Barriers erected near Crimea military base

A truck arrived at one of Ukraine's main military bases in Simferopol on Tuesday and began to erect concrete barriers in front of the main gate. The workers erecting the barriers told Ukrainian base officials that they received orders from newly installed Crimean authorities to block access to bases where Ukrainian troops and officials have refused to swear allegiance to Crimean authorities, journalist Azad Safarov reported from Kiev.

Ukraine: Armed men harassing personnel at Crimea border checkpoints

Andriy Parubiy, the head of Ukraine's National Security and Defense Council, told the Ukrainian parliament Tuesday that 100 armed men were in a standoff with Ukrainian personnel at the country's border security checkpoints in Crimea and were subjecting them to "psychological attacks." He did not identify these armed men. No shots have been fired, he said.

Parubiy also said the Ukraine government is sending food, water and other essentials to Ukrainian military bases blockaded by Russian forces.

Ukraine denies reports that hundreds of Ukrainian soldiers defected

At least 700 Ukrainian soldiers and officers defected Tuesday, announcing their readiness to defend the population of Crimea, RIA Novosti reported, citing a representative for the newly installed Crimean authority.

In response to this report, the Ukrainian Defense Ministry released a statement saying, "Russian federation continues to publicize through mass media and Internet the untruthful info about defection of Ukrainian military forces in the Crimean territory to the 'Crimean Government,' attempting in this way to justify the unlawful actions on territory of a sovereign state."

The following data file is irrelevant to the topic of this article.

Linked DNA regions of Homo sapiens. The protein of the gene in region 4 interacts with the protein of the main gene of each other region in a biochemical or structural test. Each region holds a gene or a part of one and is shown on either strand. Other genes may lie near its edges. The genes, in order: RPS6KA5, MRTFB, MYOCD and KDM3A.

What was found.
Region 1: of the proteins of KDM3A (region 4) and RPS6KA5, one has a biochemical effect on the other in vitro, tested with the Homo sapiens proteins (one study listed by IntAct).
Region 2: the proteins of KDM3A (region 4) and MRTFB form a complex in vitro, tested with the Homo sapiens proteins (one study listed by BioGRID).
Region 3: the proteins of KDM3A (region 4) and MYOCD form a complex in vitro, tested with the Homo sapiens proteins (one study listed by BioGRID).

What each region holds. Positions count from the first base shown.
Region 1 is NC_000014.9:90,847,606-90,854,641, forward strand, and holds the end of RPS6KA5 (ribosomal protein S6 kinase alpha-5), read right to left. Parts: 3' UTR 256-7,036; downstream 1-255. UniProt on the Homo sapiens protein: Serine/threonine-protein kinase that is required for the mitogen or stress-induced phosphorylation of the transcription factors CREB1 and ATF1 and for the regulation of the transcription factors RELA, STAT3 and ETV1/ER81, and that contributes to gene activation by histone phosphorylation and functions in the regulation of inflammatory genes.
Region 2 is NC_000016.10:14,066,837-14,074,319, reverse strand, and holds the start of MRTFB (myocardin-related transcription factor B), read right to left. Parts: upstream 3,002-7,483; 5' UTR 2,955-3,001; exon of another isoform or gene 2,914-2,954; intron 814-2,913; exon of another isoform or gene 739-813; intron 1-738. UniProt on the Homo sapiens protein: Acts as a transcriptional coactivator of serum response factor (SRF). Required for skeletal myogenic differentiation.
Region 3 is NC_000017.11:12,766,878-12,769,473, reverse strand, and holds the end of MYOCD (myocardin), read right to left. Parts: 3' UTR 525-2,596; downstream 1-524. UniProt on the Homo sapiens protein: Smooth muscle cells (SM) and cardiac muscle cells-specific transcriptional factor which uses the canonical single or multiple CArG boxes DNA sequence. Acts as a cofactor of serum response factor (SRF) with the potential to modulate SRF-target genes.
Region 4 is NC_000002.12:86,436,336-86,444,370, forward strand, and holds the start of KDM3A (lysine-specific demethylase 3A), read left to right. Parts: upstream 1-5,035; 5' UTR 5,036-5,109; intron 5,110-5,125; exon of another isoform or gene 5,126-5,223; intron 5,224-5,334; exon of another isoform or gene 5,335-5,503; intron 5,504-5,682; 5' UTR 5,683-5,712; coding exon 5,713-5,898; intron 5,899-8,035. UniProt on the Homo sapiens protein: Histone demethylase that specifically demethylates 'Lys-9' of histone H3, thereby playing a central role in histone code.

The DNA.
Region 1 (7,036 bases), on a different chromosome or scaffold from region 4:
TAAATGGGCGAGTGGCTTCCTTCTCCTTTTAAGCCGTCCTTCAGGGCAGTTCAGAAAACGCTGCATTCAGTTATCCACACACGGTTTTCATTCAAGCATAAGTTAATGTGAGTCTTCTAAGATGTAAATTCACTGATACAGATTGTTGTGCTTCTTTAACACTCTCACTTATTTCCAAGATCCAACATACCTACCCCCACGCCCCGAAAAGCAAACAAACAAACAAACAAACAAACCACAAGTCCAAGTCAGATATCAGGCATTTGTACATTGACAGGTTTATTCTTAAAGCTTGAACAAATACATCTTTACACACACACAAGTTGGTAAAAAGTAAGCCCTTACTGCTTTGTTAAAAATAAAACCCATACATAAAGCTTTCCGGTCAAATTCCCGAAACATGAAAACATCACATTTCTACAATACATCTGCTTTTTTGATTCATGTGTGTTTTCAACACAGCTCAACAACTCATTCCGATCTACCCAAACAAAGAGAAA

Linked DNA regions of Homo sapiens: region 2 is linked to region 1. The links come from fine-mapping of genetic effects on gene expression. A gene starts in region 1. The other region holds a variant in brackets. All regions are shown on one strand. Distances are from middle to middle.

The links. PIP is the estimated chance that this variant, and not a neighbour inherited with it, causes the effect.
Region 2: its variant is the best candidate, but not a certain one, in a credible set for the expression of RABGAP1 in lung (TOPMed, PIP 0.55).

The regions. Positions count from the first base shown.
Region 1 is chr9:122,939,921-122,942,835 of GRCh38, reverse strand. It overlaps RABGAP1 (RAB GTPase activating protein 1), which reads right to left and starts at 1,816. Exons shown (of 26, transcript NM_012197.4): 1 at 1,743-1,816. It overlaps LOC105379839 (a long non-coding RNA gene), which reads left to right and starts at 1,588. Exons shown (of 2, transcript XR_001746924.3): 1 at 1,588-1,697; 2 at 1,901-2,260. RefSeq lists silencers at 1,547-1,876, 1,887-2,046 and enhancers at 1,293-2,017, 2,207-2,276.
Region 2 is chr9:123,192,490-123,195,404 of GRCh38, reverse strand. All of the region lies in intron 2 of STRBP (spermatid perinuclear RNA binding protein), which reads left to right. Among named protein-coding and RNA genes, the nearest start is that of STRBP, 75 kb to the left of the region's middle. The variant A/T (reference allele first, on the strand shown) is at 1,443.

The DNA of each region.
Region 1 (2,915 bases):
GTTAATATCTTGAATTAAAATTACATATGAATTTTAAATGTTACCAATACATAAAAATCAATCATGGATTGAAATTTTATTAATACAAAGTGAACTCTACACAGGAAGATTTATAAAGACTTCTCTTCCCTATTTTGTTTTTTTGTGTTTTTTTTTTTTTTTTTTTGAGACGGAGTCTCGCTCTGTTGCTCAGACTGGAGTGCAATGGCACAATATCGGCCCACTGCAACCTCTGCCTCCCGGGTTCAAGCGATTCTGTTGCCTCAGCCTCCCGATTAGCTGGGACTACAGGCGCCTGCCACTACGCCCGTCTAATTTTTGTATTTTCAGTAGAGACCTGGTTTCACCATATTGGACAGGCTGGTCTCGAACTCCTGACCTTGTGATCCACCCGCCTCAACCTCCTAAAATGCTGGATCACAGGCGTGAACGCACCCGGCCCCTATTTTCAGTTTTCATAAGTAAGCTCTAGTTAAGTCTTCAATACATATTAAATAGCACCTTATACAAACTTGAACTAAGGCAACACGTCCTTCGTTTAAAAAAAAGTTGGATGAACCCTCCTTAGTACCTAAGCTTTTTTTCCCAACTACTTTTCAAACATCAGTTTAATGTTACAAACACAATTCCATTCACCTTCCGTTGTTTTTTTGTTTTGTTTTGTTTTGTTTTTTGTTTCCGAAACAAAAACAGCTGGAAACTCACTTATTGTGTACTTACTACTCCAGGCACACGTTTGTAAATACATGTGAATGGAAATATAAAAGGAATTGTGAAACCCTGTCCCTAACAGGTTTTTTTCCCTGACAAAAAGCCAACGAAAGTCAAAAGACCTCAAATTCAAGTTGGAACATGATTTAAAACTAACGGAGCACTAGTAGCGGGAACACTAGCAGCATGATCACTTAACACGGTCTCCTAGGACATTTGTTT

Ukraine denies Black Sea flagship has defected

The Ukrainian Consulate told CNN's Ivan Watson that the flagship of the Ukrainian navy's Black Sea fleet, the Ukrainian frigate Hetman Saraidachny, sailed through the Dardanelles on Tuesday morning on its way to Istanbul.

The Consulate denies claims in the Russian media that the ship defected to Russia.

The Consulate was organizing a gathering of Ukrainians on the banks of Istanbul's Bosporus to wave Ukrainian flags and cheer the Ukrainian warship as it steams up the Bosporus toward the Black Sea and presumably Crimea. That was supposed to happen about 8 a.m. ET.

Ukraine OKs $839 million in loans from EU

The Ukrainian parliament ratified an agreement Tuesday to receive loans from the European Union worth 610 million euros, the equivalent of nearly $839 million. The parliament is based in Kiev, where many emphasize ties to the West, as opposed to people in eastern Ukraine, where loyalty to Russia runs deep.

Putin: Russia has no plans to annex Ukraine's Crimea region

On the ground in Crimea: Relaxed but eerie

Opinion: West, why are you surprised by Russia's aggression in Ukraine?

This summary was compiled by CNN's Jason Hanna from reporting from CNN teams in Atlanta, London, Kiev, Moscow and Crimea.